Easy Baked/Grilled Chile Rellenos

Andy Stone's New Mexican Green Chiles

When we arrived home yesterday, there was a generic USPS flat rate large box. As I wasn’t expecting a package, I had no clue what it might be.

Within about 5 yards of the door, I knew exactly what it was. There was this delicious, sharp, fresh, slightly spicy smell in the air.

Could it be?

Yup — it was a box full of fresh New Mexican Chile Peppers from Andrew Stone. Awesome. Brought back vivid memories of the summer (1992 or so) some friends and I lived with Andrew and worked on Stone Studio (now Stone Works). We lived on black beans, chile peppers, eggs, goat cheese, and fresh baked bread, mountain biking in the Rio Grande river valley every day. Good times.

Chile peppers are a celebration in New Mexico every bit as much as Garlic is a phenomenon in Northern California. And late summer is chile pepper season. Slashfood has a good summary of the chile pepper scene.

And, of course, with fresh chiles at hand, it was obviously time to make Chile Rellenos!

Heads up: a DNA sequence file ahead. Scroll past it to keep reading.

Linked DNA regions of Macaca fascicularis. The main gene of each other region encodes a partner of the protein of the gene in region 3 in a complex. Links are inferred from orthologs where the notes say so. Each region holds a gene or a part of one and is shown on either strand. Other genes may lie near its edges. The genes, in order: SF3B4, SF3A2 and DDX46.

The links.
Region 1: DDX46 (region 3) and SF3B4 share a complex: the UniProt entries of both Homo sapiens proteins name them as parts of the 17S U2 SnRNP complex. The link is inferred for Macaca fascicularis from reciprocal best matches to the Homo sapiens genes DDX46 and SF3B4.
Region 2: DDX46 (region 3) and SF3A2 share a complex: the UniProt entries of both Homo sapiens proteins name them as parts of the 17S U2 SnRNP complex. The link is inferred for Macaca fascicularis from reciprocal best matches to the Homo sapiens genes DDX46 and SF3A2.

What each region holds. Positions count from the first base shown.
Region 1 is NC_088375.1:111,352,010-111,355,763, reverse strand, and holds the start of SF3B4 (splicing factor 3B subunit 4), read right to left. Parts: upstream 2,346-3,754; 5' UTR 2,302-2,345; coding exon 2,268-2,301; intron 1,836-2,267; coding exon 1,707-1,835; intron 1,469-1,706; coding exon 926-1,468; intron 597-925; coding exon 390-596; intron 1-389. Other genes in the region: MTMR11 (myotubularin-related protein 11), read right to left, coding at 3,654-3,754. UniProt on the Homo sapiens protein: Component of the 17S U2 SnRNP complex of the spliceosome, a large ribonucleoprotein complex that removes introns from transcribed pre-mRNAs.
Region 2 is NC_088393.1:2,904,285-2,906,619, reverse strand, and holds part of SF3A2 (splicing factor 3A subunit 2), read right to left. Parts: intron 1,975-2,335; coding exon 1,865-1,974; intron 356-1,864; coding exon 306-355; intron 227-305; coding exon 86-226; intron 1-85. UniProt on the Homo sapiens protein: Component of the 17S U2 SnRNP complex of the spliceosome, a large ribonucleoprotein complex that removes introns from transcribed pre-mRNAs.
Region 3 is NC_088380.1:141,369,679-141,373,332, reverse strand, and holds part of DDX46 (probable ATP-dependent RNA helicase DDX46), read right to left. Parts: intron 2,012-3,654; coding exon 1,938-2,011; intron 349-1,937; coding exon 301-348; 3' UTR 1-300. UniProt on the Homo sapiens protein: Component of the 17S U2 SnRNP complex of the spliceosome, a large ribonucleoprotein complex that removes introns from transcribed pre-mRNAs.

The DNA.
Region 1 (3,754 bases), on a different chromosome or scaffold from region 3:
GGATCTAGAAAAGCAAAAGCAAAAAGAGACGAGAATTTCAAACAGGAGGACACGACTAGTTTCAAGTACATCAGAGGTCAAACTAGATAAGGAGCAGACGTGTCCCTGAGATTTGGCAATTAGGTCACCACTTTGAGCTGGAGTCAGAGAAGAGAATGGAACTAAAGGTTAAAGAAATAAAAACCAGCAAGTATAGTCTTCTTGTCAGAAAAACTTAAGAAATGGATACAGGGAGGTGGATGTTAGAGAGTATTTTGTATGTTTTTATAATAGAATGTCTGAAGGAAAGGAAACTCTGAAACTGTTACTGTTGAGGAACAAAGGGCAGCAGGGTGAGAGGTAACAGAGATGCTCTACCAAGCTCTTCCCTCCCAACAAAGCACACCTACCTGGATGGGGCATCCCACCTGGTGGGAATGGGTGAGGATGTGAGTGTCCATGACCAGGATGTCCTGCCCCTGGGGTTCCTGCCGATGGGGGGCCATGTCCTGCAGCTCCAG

Chile Rellenos Ready for Grilling

When people hear Chile Rellenos, they often think of the soggy, over-breaded, deep fried chile rellenos so often served at mexican restaurants. Personally, I can’t stand that type of rellenos. It is a disgusting, greasy, mess that lacks distinctive flavors and any kind of texture. Yuck.

But it doesn’t have to be that way! Baked or grilled chile rellenos is much better. And it is really easy to do.

As with many chile recipes, you first need to skin the peppers. I like to use a plumber’s torch.

Torch Skinned Chiles

For each pepper:

  • With a plumber’s torch, sear the skin of the chile pepper until it is black and/or bubbly all over. A long pair of locking hemostats can be clipped to the stem end to keep the flame away from your fingers. Blue flame is Hot!
  • Once seared, immediately drop the chile pepper into a paper bag and close the bag. A grocery bag with the top folded over works well.